US eases COVID indoor mask guidelines for most of country

Students walk down the hallway at Tussahaw Elementary schooL, Aug 4, 2021, in McDonough, Georgia state, US. (BRYNN ANDERSON / AP)

BERLIN / HARARE  – The US Centers for Disease Control and Prevention on Friday dramatically eased its COVID-19 guidelines for masks, including in schools, a move that means 72 percent of the population reside in communities where indoor face coverings are no longer recommended.

The new masking guidelines shift from a focus on the rate of COVID-19 transmission to monitoring local hospitalizations, hospital capacity and infection rates.

Under the prior guidelines, 95 percent of US counties were considered to be experiencing high transmission, leaving just 5 percent of US counties meeting the agency's criteria for dropping indoor mask requirements.

Travelers will still need to wear masks on airplanes, trains and buses and at airports and train stations. Those requirements expire on March 18, and the CDC will revisit them in the coming weeks

"We're in a stronger place today as a nation with more tools to protect ourselves and our community from COVID-19," CDC Director Rochelle Walensky said during a media briefing on Friday.

She cited the availability of vaccines and boosters, broader access to testing, the availability of high quality masks and the accessibility to new treatments and improved ventilation.

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"With widespread population immunity, the overall risk of severe disease is now generally lower," Walensky said.

The moves come as the wave of coronavirus infections caused by the easily spread Omicron variant subsides substantially in the United States and states such as New Jersey have announced plans to lift indoor mask mandates for schools and other public places in the coming days.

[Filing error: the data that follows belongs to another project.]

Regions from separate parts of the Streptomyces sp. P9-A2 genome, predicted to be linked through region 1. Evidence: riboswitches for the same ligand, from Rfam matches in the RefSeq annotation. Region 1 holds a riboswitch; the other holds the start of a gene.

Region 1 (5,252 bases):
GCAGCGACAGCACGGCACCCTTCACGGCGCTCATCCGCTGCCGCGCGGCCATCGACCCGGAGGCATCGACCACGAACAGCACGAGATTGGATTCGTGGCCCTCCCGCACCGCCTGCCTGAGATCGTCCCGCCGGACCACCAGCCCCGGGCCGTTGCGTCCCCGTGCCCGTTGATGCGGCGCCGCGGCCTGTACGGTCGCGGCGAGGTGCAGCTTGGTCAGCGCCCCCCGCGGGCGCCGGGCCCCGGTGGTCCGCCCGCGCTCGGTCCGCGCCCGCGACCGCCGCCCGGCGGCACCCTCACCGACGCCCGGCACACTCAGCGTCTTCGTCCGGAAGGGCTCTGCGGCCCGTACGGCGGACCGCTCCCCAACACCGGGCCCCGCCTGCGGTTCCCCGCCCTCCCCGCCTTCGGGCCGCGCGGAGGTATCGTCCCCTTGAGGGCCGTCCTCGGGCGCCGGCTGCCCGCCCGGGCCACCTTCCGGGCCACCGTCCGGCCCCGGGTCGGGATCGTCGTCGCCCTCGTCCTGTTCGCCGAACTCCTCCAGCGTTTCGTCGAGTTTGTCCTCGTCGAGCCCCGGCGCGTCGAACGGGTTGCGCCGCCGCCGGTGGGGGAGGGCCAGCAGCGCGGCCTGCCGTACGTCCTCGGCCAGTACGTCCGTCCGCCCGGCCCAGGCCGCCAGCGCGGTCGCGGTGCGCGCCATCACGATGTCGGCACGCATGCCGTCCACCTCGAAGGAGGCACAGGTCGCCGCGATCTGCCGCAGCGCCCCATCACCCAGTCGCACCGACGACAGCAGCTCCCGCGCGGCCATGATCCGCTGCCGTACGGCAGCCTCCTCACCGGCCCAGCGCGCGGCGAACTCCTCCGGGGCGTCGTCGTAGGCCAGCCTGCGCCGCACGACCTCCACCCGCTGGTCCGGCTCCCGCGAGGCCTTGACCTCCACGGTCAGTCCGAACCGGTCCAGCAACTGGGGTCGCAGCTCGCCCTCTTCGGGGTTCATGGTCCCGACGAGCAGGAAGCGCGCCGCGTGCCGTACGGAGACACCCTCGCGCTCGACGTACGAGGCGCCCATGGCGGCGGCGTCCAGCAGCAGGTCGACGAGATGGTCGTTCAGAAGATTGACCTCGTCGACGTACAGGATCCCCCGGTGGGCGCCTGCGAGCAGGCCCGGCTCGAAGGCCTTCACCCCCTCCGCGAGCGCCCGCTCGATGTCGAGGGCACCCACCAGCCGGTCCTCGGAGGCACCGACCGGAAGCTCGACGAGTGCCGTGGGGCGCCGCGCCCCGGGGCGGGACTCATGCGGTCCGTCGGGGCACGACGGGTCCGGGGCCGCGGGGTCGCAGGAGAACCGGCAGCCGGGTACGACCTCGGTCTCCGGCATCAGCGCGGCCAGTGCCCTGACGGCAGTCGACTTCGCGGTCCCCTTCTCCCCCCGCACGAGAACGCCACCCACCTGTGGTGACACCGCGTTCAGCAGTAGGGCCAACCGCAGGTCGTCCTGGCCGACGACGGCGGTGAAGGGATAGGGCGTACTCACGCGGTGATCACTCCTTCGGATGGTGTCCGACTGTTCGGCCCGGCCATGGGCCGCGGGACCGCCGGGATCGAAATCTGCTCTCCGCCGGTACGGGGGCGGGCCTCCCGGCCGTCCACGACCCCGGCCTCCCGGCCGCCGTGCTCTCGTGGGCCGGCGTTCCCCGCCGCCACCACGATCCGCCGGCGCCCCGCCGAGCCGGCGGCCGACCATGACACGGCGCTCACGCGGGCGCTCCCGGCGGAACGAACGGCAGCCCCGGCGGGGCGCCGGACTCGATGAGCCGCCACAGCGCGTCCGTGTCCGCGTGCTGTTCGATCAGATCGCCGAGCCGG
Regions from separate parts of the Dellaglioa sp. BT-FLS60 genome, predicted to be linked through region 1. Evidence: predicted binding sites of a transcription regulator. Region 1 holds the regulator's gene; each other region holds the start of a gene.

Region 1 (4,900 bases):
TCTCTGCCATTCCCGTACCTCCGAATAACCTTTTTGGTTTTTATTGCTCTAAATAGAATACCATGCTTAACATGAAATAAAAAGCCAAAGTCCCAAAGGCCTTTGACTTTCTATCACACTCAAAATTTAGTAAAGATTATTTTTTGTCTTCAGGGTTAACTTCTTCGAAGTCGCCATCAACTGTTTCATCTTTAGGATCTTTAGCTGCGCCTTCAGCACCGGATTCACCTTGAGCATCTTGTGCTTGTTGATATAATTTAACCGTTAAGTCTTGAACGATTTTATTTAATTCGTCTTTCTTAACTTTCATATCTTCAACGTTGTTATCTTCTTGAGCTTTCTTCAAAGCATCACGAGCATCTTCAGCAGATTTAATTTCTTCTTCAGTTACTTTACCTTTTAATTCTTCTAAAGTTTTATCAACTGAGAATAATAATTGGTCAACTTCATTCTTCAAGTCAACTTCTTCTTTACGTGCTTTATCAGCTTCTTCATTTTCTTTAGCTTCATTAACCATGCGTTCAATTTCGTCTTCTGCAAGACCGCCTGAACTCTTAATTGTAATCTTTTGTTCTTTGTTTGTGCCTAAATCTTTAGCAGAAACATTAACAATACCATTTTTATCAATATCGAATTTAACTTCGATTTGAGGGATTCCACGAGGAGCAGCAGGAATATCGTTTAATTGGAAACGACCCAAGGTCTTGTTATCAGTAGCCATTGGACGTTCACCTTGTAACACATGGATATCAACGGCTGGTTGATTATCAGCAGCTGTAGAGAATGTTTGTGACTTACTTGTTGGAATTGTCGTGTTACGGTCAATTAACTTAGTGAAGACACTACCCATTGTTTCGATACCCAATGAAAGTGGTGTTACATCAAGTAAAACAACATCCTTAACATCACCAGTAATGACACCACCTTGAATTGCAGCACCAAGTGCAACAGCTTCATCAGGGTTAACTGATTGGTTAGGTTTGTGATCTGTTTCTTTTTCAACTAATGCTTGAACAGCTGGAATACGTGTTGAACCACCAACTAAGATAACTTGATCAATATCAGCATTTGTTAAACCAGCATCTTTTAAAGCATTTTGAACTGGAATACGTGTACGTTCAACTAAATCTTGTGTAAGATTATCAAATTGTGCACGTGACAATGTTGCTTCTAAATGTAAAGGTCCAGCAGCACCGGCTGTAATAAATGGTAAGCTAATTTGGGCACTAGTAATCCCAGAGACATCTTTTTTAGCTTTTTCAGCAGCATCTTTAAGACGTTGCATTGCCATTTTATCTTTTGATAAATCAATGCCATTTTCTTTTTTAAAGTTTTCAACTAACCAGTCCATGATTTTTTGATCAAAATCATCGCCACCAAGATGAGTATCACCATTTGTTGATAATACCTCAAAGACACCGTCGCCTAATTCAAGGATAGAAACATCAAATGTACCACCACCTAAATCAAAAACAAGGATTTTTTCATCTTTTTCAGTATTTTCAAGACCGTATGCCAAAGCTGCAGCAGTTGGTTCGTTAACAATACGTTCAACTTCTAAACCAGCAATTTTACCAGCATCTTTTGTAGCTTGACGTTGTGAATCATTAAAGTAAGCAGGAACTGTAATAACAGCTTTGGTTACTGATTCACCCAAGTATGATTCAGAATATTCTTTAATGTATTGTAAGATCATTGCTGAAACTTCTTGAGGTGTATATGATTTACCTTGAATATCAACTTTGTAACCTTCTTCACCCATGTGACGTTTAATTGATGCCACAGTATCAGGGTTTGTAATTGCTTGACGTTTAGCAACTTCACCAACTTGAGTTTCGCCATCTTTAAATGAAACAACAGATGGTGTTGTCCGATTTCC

The new policy is broken down into three categories – low, medium and high risk – based on hospital capacity and cases.

It advises people in medium-risk communities who are at increased risk of complications from the disease, such as those with compromised immune systems, to ask their doctors if they should be wearing a mask.

With the pandemic now in its third year, many Americans have tired of wearing masks. In addition, studies have shown that for vaccinated people, infections from the Omicron variant were less severe and less likely to cause hospitalization and death than previous versions of the coronavirus.

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Travelers will still need to wear masks on airplanes, trains and buses and at airports and train stations. Those requirements expire on March 18, and the CDC will revisit them in the coming weeks, Walensky said.

The new guidelines apply regardless of vaccination status.

Germany

Germany's COVID-19 case numbers may have been underestimated, Minister of Health Karl Lauterbach said Friday, urging the population to remain cautious.

In Germany, BA.2. currently accounts for around 16 to 17 percent of cases, and as much as 25 percent in large cities

"We have very high case numbers, which we may even be underestimating," Lauterbach said. Although the peak of the current wave has passed, he said "we are not safely out of the woods yet."

Daily COVID-19 infections declined to 210,743 on Friday, around 9,300 less than a week ago, according to the Robert Koch Institute for infectious diseases.

Germany's seven-day COVID-19 incidence rate also continued to fall, reaching 1,259.5 infections per 100,000 inhabitants, according to the RKI.

However, Lauterbach stressed that the spread of the new subvariant BA.2, which is apparently less severe but more contagious, is problematic. In Germany, BA.2. currently accounts for around 16 to 17 percent of cases, and as much as 25 percent in large cities.

Zimbabwe

Zimbabwe has vaccinated over 40 percent of its eligible population against COVID-19, achieving herd immunity in some of its towns and cities, with vaccines mainly from China.

This is Zimbabwe's milestone in the fight against the pandemic, said Zimbabwean President Emmerson Mnangagwa when opening the 3rd Session of the Zimbabwe-Botswana Bi-National Commission in the resort town of Victoria Falls on Friday.

Zimbabwe kick-started its national vaccination program in February last year after receiving a donation of 200,000 doses of the Sinopharm vaccine from China.

Since then, the country has secured more than 20 million doses of vaccines, mainly from China.